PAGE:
Show: Reality Exploit Roundtable
Date: June 7, 2013
Topics: The Soviet Surveillance States of America, Per-Jurisdiction US Privacy, US Border Nazis Suspend Constitution Claimning Spidey Sense
Panelists: Wise-Guy, Plato, Voodoo, Hiro
Tags: NSA, FBI, Darknets, Crypto, Mumble, VOIP, Truecrypt, Surveillance, Cameras, PRISM
Intro clip Paul Rosenberg on RT
Intro music by Sun Araw – “Deep Cover”
- Voodoo: Black and Yellow Pages, Beer Can Engines
- Plato: Twitter, Reddit
- Hiro: Podcasts: AgoristRadio | News: OrlinGrabbe
Topic 1 – Wise-Guy
The Soviet Surveillance States of America
For students of U.S. intelligence and law, the new confirmation that the federal government has been collecting phone call detail records
en masse on Americans and are jacked directly into all the major dot.coms shouldn’t come as a big surprise. How did we get here and were are we going?
Wired points out some wild government fudging of surveillance numbers:
Every year, the Justice Department gives Congress a tally … of the demands
for “business records” in [national security cases] issued under … the USA
Patriot Act. In 2011, they demanded … 205 business records.
What the government didn’t tell you was that one ‘request for business
So a single order issued to Verizon Business Solutions in April covered
metadata for every phone call made by every customer.
- “We Are This Far From A Turnkey Totalitarian State” – Big Brother Goes Live September 2013
- Wired: How the NSA and FBI Lie With Numbers
- NSA collecting phone records of millions of Verizon customers daily
- U.S., British intelligence mining data from nine U.S. Internet companies in broad secret program
- NSA slides explain the PRISM data-collection program
- The Unconstitutional 14th Amendment
Topic 2 – plato
While the US Federal Govt grasps further communications, normal citizens also
have to obey the laws of state and local jurisdictions.
We are starting to see different rules being applied by different jurisdictions.
Piedmont, CA is using its residents’ funds to install license plate readers at
15 points on the border of the municipality.
Meanwhile, the Texas legislature has passed a bill, HB 912, banning some private uses of drones.
The proposed law would make it a misdemeanor to have a drone photograph “an
individual or privately owned real property… with the intent to conduct
surveillance on the individual or property captured in the image.”
Of course, the authorities are still allowed to snoop about with their drones.
The Texas legislature also passed HB 2268, an email privacy bill that would require
state authorities to get a warrent to access emails.
Both bills will become law if and when Texas governor Rick Perry decides to sign them.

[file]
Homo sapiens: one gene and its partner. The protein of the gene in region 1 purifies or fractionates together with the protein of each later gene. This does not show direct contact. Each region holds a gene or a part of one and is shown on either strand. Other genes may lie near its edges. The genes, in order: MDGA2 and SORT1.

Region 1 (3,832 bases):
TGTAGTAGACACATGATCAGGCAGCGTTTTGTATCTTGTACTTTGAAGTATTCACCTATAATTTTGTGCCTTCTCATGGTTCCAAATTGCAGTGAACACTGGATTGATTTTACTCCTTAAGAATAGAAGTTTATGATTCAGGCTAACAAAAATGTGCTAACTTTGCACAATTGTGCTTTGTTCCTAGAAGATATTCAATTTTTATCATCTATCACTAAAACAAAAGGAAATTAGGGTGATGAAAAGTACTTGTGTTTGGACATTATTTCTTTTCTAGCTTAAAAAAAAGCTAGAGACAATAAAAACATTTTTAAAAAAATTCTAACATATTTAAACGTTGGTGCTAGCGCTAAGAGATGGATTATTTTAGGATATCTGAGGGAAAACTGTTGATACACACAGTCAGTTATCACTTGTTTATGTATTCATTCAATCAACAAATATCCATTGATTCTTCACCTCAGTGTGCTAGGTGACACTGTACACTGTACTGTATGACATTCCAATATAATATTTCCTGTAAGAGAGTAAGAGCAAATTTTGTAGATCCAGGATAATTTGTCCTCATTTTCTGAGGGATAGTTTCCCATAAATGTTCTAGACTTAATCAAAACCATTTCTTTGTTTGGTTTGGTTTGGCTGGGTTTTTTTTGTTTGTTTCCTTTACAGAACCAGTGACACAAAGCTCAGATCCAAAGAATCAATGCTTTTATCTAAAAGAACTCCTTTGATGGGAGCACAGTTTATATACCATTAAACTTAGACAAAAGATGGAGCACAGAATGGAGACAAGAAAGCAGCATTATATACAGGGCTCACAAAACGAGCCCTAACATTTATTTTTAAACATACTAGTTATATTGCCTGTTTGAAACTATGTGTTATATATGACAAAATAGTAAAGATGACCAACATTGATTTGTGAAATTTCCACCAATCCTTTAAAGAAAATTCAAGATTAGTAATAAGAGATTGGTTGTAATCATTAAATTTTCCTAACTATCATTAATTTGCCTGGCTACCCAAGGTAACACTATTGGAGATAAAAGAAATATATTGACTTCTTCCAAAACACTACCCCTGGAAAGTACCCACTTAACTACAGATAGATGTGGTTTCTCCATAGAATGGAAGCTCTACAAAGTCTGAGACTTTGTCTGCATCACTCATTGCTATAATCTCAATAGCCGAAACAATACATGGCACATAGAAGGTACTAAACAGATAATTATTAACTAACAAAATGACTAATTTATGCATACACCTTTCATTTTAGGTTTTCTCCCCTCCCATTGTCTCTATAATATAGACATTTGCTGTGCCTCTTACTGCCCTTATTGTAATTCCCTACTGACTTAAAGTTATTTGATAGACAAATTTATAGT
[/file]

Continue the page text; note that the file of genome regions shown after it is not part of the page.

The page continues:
And finally, citizens in Iowa City constructed a bill banning their local
government from using license plate readers, red light cameras and drones to
issue automated traffic and parking tickets. Instead an officer must physically
be on the scene and witness the event.
Plato, these jurisdictions have very different strategies when it comes to
privacy and technology. How do you think it will play out over the coming years?
Topic 3 – voodoo
Feds say they can search your laptop at the border but won’t say why
“Under the Fourth Amendment to the United States Constitution,
Americans are generally protected from unreasonable searches and
seizures by government agents. But we generally have less privacy at
the border—usually when entering the United States from abroad.”
“Back in February 2013, the Office for Civil Rights and Civil
Liberties at the Department of Homeland Security (DHS) released an
executive summary (PDF) of its findings to justify warrantless border
searches of laptops. However, that summary did not include any
substantial analysis of the reasoning the government provides.”
The issue is an important one even though it affects only a very small proportion of the many millions of travelers who enter the United States each month. The table below summarizes the relevant statistics; as it shows, only a few hundred people each month are subjected to any kind of electronic device search (which vary in their comprehensiveness), and of that number, only a small minority have their electronic devices detained for any length of time.
Interpreted = Relax, it’s not a big deal and hardly happens.
The DHS also says that it definitely can’t change its policies to be “suspicion-based,” as that would be “operationally harmful.” Why?
“Because we say so:” First, commonplace decisions to search electronic devices might be opened to litigation challenging the reasons for the search. In addition to interfering with a carefully constructed border security system, the litigation could directly undermine national security by requiring the government to produce sensitive investigative and national security information to justify some of the most critical searches. Even a policy change entirely unenforceable by courts might be problematic; we have been presented with some noteworthy CBP and ICE success stories based on hard-to-articulate intuitions or hunches based on officer experience and judgment. Under a reasonable suspicion requirement, officers might hesitate to search an individual’s device without the presence of articulable factors capable of being formally defended, despite having an intuition or hunch based on experience that justified a search.”